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Vitamin C: Its Chemistry and Biochemistry.

VITAMIN C: Its Chemistry and Biochemistry by Michael B Davies, John Austin and David A Partridge. 154 pages with index. Price: 16.50 [pounds]. (UK: Royal Society of Chemistry)

One is tempted to say that surely by now enough is known about vitamin C but that it just not the case. Although it is a relatively simple molecule, interest in it is widespread because of the beneficial effects attributed to it; regrettably, this means that some claims may have been exaggerated. However, its chemistry is now better understood, although its biochemistry is still poorly understood. Found widely in nature, the synthetic version is used in food products primarily for its anti-oxidant properties, yet perhaps it greatest claim to fame has been that only minute amounts need to be ingested to cure scurvy. A lot of new work has gone on in recent times to try and find out just how this vitamin helps the human organism and indeed other members of the animal kingdom. Recent work has revealed that ascorbic acid has benefits on root growth and germination. Even fish, an animal that cannot synthesize this vitamin, must have a small daily intake to remain healthy. Relatively simple questions, like how much does a human being need each day, have yet to be answered with any degree of certainty, so there is much to learn from the latest thoughts on this subject.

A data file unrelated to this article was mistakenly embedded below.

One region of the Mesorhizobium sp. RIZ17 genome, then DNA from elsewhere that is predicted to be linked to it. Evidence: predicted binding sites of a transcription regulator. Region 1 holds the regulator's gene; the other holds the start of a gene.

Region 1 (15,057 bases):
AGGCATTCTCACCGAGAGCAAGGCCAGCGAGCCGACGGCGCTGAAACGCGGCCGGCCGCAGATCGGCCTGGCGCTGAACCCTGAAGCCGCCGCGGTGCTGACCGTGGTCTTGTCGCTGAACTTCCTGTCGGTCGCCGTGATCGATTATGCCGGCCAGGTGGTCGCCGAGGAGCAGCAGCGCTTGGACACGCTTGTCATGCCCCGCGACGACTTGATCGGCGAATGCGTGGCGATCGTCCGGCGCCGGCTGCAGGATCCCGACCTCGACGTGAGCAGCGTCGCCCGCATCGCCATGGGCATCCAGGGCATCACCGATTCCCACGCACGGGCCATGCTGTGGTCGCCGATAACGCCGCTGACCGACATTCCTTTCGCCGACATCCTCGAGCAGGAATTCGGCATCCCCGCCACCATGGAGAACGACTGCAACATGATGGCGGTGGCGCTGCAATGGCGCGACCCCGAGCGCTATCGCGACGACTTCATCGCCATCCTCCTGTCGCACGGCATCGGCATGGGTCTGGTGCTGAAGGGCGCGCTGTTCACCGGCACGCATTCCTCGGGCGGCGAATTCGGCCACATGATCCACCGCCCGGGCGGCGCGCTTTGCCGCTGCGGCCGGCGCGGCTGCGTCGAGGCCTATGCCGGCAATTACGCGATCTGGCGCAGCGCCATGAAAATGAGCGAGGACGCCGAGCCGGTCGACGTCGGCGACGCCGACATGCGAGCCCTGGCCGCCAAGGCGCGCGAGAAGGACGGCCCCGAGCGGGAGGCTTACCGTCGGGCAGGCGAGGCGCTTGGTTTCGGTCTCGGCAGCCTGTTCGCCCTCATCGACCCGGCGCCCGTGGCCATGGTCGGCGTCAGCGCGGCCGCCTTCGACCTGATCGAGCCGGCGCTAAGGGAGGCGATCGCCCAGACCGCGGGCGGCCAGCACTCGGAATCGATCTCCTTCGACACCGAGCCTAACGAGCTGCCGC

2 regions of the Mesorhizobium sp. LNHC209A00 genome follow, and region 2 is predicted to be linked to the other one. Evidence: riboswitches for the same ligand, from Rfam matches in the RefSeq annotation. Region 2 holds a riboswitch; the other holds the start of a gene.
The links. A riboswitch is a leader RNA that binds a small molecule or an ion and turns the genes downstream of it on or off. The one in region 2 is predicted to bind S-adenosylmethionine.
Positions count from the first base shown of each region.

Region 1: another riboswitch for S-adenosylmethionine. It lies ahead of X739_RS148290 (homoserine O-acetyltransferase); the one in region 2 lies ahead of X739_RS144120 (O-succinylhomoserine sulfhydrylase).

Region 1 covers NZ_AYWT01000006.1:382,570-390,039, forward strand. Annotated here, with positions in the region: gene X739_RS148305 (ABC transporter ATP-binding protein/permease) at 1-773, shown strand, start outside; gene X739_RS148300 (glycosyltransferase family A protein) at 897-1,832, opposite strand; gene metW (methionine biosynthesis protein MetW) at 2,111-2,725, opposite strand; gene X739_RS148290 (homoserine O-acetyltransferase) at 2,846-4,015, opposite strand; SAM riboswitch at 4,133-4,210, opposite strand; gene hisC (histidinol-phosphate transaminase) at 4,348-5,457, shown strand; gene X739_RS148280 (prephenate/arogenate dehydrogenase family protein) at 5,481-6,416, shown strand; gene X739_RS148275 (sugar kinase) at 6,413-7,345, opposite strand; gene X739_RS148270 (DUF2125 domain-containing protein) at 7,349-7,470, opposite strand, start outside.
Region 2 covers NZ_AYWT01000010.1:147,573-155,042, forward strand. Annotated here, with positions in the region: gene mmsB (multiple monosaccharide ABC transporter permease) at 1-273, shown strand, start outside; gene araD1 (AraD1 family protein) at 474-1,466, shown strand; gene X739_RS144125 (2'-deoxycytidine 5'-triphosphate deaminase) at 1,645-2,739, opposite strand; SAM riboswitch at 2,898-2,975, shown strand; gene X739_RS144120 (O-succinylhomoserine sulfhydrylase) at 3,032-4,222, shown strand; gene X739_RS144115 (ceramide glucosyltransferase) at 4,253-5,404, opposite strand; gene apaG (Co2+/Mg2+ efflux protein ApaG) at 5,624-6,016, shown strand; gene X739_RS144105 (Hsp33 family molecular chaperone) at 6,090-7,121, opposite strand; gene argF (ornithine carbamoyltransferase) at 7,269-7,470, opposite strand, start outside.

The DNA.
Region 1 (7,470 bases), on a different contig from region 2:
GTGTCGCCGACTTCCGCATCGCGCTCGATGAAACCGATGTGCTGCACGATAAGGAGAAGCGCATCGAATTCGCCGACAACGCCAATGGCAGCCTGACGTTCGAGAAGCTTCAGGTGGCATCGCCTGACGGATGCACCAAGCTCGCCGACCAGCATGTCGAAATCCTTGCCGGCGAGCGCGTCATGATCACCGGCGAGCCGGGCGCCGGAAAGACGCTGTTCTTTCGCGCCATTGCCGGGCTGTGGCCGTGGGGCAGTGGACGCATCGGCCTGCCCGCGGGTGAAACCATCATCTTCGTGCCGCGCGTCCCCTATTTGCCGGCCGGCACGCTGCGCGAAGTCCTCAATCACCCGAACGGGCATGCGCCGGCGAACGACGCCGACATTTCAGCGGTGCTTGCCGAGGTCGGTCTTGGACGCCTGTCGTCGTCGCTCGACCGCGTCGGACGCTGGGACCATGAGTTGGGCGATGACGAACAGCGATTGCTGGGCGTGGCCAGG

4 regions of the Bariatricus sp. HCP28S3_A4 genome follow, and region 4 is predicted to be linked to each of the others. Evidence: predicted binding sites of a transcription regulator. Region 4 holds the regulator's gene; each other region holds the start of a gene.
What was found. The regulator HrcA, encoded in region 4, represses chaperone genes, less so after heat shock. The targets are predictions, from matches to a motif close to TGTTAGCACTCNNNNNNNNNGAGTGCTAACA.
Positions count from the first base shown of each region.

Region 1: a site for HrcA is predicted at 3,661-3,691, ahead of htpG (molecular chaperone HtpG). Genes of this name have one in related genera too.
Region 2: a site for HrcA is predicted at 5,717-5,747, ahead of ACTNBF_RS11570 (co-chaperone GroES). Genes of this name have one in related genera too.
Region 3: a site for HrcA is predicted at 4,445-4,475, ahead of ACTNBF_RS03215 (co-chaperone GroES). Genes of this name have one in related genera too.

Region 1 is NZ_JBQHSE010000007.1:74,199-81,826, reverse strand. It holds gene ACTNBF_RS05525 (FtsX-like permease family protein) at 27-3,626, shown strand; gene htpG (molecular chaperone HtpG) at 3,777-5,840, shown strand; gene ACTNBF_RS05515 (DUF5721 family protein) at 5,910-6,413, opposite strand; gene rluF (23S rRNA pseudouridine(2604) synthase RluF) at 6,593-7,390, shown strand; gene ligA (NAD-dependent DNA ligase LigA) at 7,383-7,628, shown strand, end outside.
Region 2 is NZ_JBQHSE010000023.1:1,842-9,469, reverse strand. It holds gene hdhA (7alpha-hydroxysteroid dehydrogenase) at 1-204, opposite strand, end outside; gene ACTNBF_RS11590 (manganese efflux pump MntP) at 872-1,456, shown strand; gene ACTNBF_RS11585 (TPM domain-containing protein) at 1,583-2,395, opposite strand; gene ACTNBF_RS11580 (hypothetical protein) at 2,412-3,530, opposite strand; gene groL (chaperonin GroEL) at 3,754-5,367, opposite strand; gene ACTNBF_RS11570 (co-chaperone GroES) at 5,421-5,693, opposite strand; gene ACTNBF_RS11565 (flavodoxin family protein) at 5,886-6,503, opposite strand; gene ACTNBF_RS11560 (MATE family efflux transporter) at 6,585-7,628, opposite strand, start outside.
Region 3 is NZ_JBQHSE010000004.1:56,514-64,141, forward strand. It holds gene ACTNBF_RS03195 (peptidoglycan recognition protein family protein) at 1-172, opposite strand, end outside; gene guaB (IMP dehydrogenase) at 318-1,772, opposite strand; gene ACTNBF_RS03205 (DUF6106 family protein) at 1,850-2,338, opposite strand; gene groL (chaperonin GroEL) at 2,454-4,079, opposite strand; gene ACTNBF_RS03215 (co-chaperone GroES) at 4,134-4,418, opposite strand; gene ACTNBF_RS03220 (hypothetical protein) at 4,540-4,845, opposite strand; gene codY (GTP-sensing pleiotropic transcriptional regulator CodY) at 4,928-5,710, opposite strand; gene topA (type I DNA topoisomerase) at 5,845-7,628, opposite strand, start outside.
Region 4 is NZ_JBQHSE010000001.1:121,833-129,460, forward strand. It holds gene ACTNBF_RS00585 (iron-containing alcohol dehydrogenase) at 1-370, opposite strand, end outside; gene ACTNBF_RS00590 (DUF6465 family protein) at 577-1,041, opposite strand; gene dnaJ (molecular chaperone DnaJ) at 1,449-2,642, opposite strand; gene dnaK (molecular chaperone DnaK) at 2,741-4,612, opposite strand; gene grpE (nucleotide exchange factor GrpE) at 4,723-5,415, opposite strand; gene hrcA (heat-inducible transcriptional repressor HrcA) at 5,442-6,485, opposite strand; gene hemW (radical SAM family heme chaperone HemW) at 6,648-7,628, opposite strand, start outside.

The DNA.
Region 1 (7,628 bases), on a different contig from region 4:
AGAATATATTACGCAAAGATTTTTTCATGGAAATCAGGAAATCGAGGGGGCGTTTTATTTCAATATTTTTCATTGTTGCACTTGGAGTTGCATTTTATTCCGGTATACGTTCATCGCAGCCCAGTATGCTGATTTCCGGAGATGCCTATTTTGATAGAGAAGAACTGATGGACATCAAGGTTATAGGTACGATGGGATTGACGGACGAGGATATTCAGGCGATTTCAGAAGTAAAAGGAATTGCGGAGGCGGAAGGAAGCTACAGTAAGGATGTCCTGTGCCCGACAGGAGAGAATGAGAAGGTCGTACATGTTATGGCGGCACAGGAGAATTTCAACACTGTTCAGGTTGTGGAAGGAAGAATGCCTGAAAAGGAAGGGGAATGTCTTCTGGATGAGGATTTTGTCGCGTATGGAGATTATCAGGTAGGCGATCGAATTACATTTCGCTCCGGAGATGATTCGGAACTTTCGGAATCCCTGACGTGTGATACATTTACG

Following an introduction, the chapter titles run: History of vitamin C and its role in the prevention and cure of scurvy; Discovery and structure of vitamic C; Synthesis, manufacture and further chemistry of vitamin C; Biochemistry of vitamin C; Medical aspects of vitamin C; and Inorganic and analytical aspects of vitamin C Chemistry.

Interested readers will be able to read all about how this vitamin is important medically, alongside its structure and synthesis in this soft cover book.
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Copyright 1992 Gale, Cengage Learning. All rights reserved.

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Publication:Food Trade Review
Article Type:Book Review
Date:Jan 1, 1992
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